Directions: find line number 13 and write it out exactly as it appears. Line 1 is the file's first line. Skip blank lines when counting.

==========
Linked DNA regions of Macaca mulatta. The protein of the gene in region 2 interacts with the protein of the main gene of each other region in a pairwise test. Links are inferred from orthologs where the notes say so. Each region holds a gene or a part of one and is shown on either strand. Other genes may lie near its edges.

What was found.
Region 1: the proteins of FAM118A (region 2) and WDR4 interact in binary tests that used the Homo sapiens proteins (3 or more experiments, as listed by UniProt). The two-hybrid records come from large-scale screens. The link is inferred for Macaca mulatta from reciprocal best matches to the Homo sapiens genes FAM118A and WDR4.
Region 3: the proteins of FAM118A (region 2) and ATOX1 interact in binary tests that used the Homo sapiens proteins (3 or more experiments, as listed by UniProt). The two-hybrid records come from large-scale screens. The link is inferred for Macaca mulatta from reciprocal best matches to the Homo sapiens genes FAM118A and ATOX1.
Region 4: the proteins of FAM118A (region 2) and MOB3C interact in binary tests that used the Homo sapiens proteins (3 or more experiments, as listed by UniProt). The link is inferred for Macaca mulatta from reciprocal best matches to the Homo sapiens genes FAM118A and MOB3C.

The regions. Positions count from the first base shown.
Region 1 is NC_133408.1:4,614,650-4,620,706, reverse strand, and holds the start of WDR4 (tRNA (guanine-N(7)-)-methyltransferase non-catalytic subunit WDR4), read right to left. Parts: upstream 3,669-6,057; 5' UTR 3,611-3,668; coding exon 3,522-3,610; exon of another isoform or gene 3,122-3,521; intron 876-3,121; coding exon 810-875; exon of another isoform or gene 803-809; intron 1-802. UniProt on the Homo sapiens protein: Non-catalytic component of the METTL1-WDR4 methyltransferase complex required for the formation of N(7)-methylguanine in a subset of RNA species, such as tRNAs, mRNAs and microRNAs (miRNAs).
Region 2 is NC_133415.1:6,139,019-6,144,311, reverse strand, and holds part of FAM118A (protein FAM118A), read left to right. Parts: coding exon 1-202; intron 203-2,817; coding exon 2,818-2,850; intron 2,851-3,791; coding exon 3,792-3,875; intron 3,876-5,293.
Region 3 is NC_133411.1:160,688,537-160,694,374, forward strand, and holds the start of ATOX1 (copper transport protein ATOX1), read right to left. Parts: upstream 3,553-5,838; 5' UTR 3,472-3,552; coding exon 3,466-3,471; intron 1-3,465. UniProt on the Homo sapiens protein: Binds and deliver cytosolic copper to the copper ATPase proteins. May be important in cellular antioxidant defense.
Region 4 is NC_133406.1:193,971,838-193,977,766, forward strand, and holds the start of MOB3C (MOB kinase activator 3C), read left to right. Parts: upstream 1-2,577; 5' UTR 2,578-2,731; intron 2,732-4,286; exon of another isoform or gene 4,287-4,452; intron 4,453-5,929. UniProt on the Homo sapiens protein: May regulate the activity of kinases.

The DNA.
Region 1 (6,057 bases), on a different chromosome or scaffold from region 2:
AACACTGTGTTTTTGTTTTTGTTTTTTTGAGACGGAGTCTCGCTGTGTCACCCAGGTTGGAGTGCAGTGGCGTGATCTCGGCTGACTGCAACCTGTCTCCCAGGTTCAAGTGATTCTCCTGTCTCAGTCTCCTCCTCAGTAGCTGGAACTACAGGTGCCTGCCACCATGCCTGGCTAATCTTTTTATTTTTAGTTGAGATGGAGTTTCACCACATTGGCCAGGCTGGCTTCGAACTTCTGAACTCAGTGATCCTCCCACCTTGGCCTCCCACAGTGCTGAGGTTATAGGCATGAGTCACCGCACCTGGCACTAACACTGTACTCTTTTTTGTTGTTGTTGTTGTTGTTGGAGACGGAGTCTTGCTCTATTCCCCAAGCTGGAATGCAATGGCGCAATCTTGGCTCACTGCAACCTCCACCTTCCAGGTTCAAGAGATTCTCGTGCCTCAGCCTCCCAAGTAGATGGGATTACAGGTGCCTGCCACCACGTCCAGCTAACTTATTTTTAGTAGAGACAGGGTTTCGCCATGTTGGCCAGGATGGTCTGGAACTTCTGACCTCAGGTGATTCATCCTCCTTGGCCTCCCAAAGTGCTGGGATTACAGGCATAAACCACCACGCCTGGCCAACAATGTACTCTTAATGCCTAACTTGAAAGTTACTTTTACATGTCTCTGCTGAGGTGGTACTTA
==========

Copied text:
AACACTGTGTTTTTGTTTTTGTTTTTTTGAGACGGAGTCTCGCTGTGTCACCCAGGTTGGAGTGCAGTGGCGTGATCTCGGCTGACTGCAACCTGTCTCCCAGGTTCAAGTGATTCTCCTGTCTCAGTCTCCTCCTCAGTAGCTGGAACTACAGGTGCCTGCCACCATGCCTGGCTAATCTTTTTATTTTTAGTTGAGATGGAGTTTCACCACATTGGCCAGGCTGGCTTCGAACTTCTGAACTCAGTGATCCTCCCACCTTGGCCTCCCACAGTGCTGAGGTTATAGGCATGAGTCACCGCACCTGGCACTAACACTGTACTCTTTTTTGTTGTTGTTGTTGTTGTTGGAGACGGAGTCTTGCTCTATTCCCCAAGCTGGAATGCAATGGCGCAATCTTGGCTCACTGCAACCTCCACCTTCCAGGTTCAAGAGATTCTCGTGCCTCAGCCTCCCAAGTAGATGGGATTACAGGTGCCTGCCACCACGTCCAGCTAACTTATTTTTAGTAGAGACAGGGTTTCGCCATGTTGGCCAGGATGGTCTGGAACTTCTGACCTCAGGTGATTCATCCTCCTTGGCCTCCCAAAGTGCTGGGATTACAGGCATAAACCACCACGCCTGGCCAACAATGTACTCTTAATGCCTAACTTGAAAGTTACTTTTACATGTCTCTGCTGAGGTGGTACTTA